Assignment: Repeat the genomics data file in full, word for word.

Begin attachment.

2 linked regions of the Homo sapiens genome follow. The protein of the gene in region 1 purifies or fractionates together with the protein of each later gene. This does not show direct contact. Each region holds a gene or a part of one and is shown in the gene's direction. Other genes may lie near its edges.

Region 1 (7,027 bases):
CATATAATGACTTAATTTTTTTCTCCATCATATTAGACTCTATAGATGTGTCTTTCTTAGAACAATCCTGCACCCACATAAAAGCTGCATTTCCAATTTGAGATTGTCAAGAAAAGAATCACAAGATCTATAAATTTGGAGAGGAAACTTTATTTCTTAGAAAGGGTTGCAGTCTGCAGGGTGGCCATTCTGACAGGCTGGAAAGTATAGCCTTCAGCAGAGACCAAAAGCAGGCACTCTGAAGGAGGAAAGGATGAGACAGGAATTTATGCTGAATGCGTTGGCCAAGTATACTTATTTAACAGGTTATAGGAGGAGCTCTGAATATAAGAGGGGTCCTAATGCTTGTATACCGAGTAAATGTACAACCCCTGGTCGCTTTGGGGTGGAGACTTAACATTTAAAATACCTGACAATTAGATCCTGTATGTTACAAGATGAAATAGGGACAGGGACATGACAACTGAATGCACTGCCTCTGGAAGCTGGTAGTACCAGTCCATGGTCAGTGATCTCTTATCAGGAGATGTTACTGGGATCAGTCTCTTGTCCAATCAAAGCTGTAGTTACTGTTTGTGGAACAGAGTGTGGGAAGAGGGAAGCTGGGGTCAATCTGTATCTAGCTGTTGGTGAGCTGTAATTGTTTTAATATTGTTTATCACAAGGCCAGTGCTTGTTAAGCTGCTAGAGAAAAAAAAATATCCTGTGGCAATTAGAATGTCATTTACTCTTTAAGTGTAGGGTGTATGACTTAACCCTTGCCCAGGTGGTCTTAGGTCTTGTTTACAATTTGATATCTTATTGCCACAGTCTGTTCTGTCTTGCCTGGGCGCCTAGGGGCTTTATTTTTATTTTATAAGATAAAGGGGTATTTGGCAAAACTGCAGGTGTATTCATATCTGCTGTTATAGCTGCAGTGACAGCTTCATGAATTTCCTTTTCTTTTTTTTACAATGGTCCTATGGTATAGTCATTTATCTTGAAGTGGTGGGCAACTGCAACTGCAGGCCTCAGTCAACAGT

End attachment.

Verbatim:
2 linked regions of the Homo sapiens genome follow. The protein of the gene in region 1 purifies or fractionates together with the protein of each later gene. This does not show direct contact. Each region holds a gene or a part of one and is shown in the gene's direction. Other genes may lie near its edges.

Region 1 (7,027 bases):
CATATAATGACTTAATTTTTTTCTCCATCATATTAGACTCTATAGATGTGTCTTTCTTAGAACAATCCTGCACCCACATAAAAGCTGCATTTCCAATTTGAGATTGTCAAGAAAAGAATCACAAGATCTATAAATTTGGAGAGGAAACTTTATTTCTTAGAAAGGGTTGCAGTCTGCAGGGTGGCCATTCTGACAGGCTGGAAAGTATAGCCTTCAGCAGAGACCAAAAGCAGGCACTCTGAAGGAGGAAAGGATGAGACAGGAATTTATGCTGAATGCGTTGGCCAAGTATACTTATTTAACAGGTTATAGGAGGAGCTCTGAATATAAGAGGGGTCCTAATGCTTGTATACCGAGTAAATGTACAACCCCTGGTCGCTTTGGGGTGGAGACTTAACATTTAAAATACCTGACAATTAGATCCTGTATGTTACAAGATGAAATAGGGACAGGGACATGACAACTGAATGCACTGCCTCTGGAAGCTGGTAGTACCAGTCCATGGTCAGTGATCTCTTATCAGGAGATGTTACTGGGATCAGTCTCTTGTCCAATCAAAGCTGTAGTTACTGTTTGTGGAACAGAGTGTGGGAAGAGGGAAGCTGGGGTCAATCTGTATCTAGCTGTTGGTGAGCTGTAATTGTTTTAATATTGTTTATCACAAGGCCAGTGCTTGTTAAGCTGCTAGAGAAAAAAAAATATCCTGTGGCAATTAGAATGTCATTTACTCTTTAAGTGTAGGGTGTATGACTTAACCCTTGCCCAGGTGGTCTTAGGTCTTGTTTACAATTTGATATCTTATTGCCACAGTCTGTTCTGTCTTGCCTGGGCGCCTAGGGGCTTTATTTTTATTTTATAAGATAAAGGGGTATTTGGCAAAACTGCAGGTGTATTCATATCTGCTGTTATAGCTGCAGTGACAGCTTCATGAATTTCCTTTTCTTTTTTTTACAATGGTCCTATGGTATAGTCATTTATCTTGAAGTGGTGGGCAACTGCAACTGCAGGCCTCAGTCAACAGT